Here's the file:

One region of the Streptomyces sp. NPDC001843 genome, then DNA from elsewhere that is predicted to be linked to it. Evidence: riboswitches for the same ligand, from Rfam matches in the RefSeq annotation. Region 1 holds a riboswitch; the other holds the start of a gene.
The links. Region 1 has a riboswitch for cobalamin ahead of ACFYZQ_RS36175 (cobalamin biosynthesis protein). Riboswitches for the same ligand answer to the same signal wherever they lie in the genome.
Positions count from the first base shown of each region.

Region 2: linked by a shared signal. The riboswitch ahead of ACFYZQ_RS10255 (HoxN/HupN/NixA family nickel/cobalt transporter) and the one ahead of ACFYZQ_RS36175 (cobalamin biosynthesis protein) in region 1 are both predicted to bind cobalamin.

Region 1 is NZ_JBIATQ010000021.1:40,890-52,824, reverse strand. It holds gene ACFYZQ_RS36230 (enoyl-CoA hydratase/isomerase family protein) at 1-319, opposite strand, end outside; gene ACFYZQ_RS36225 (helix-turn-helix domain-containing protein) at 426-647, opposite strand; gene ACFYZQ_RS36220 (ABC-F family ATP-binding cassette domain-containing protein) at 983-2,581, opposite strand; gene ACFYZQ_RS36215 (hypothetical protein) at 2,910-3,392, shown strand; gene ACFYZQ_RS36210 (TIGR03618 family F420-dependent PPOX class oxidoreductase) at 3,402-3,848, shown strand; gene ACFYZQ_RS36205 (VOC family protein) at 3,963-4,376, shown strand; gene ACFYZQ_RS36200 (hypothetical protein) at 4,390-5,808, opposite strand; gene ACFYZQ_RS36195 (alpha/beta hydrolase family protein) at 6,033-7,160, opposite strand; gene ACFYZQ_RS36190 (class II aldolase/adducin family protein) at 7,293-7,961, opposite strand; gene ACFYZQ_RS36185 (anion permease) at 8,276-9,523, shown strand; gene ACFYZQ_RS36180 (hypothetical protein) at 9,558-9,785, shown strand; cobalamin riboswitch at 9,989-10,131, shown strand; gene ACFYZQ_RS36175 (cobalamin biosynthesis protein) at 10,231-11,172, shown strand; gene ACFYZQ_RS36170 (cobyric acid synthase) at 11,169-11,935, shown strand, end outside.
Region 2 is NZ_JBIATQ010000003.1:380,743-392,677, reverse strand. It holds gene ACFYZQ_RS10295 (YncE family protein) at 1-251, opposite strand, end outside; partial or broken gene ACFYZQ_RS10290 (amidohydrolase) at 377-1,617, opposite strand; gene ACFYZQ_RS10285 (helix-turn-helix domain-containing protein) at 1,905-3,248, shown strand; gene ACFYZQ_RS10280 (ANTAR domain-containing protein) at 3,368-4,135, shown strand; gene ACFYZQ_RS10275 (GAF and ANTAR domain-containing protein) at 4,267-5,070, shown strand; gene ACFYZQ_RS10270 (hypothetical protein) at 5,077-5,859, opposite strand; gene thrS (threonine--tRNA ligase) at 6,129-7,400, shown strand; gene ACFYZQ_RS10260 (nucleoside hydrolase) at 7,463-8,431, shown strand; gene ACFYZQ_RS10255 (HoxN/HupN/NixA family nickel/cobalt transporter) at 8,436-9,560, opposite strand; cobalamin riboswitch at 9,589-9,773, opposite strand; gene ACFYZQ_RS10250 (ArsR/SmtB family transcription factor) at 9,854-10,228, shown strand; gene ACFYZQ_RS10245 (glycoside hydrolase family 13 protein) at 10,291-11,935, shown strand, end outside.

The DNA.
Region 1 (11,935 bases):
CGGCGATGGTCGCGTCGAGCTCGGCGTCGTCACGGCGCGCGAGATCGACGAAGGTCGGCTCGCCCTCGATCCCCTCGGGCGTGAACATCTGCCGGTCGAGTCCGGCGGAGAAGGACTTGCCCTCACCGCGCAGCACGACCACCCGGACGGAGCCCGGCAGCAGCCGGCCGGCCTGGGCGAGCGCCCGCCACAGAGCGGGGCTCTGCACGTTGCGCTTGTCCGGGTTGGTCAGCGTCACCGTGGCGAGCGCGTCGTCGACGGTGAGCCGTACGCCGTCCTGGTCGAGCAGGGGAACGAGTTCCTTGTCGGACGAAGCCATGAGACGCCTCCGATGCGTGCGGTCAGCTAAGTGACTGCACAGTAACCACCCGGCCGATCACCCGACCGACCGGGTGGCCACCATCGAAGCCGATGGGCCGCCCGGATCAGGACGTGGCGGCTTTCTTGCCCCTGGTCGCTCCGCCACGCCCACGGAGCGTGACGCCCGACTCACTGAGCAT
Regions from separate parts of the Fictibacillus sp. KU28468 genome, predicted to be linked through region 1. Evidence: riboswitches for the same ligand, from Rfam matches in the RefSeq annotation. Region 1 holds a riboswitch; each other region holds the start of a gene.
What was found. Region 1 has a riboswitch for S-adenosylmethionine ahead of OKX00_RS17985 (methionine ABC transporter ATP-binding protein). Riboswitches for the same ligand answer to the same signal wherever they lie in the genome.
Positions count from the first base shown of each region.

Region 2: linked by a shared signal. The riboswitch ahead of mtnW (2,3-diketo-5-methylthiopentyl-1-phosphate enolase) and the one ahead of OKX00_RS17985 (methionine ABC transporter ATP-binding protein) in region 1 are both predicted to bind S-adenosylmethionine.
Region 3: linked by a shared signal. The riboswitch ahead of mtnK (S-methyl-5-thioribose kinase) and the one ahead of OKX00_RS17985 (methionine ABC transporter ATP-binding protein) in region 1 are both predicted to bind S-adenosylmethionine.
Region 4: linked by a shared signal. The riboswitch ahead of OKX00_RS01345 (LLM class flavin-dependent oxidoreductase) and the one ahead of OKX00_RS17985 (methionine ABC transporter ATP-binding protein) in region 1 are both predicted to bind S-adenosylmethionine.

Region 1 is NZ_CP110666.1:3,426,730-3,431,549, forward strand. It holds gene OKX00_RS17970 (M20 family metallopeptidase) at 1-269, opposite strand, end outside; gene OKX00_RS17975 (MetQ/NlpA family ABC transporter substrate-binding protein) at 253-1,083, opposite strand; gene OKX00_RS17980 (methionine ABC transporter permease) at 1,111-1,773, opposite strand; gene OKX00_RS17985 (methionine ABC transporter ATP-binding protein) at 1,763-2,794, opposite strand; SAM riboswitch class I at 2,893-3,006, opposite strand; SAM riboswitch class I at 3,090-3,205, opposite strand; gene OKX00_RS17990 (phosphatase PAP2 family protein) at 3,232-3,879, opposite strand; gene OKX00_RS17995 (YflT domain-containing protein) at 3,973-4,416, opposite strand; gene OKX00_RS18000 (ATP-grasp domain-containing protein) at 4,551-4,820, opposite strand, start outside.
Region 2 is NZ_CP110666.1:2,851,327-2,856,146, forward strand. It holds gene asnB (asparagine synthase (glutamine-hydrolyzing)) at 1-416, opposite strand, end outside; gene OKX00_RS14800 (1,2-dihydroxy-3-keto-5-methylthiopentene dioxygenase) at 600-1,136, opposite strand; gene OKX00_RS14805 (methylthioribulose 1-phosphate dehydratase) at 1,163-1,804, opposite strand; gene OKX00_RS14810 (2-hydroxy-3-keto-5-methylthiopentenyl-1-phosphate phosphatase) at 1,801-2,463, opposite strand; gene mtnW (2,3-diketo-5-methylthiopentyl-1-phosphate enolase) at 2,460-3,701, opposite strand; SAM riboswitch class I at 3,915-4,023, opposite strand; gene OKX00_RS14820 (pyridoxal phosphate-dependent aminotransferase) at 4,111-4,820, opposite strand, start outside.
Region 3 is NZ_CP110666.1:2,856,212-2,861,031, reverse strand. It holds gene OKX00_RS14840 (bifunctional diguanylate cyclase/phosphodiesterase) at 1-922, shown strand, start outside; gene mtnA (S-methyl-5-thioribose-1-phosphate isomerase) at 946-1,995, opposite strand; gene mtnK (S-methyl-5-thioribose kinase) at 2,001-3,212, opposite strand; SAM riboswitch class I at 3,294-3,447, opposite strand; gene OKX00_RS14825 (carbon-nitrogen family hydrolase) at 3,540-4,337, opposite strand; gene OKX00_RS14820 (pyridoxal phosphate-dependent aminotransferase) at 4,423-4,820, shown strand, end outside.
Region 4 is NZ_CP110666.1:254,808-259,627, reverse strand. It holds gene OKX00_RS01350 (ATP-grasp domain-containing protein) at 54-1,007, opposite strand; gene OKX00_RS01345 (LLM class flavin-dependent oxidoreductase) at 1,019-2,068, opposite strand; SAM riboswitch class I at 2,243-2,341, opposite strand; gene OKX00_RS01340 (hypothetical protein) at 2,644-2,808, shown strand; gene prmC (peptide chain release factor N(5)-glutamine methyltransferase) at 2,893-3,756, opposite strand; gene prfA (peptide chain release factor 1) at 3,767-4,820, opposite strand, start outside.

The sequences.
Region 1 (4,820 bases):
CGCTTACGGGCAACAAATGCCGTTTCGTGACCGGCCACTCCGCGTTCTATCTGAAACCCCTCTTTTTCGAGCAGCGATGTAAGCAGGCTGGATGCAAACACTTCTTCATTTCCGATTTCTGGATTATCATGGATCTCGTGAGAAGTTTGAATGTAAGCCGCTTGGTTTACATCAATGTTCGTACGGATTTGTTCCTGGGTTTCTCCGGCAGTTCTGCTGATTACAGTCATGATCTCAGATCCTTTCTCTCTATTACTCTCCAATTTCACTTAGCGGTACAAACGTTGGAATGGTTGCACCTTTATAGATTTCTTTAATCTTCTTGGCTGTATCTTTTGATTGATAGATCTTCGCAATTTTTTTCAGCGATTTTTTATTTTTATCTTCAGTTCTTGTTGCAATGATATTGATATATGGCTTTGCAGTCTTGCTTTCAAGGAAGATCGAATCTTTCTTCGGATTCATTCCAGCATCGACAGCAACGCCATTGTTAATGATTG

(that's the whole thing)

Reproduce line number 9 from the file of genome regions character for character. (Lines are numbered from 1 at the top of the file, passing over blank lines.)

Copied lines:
CGGCGATGGTCGCGTCGAGCTCGGCGTCGTCACGGCGCGCGAGATCGACGAAGGTCGGCTCGCCCTCGATCCCCTCGGGCGTGAACATCTGCCGGTCGAGTCCGGCGGAGAAGGACTTGCCCTCACCGCGCAGCACGACCACCCGGACGGAGCCCGGCAGCAGCCGGCCGGCCTGGGCGAGCGCCCGCCACAGAGCGGGGCTCTGCACGTTGCGCTTGTCCGGGTTGGTCAGCGTCACCGTGGCGAGCGCGTCGTCGACGGTGAGCCGTACGCCGTCCTGGTCGAGCAGGGGAACGAGTTCCTTGTCGGACGAAGCCATGAGACGCCTCCGATGCGTGCGGTCAGCTAAGTGACTGCACAGTAACCACCCGGCCGATCACCCGACCGACCGGGTGGCCACCATCGAAGCCGATGGGCCGCCCGGATCAGGACGTGGCGGCTTTCTTGCCCCTGGTCGCTCCGCCACGCCCACGGAGCGTGACGCCCGACTCACTGAGCAT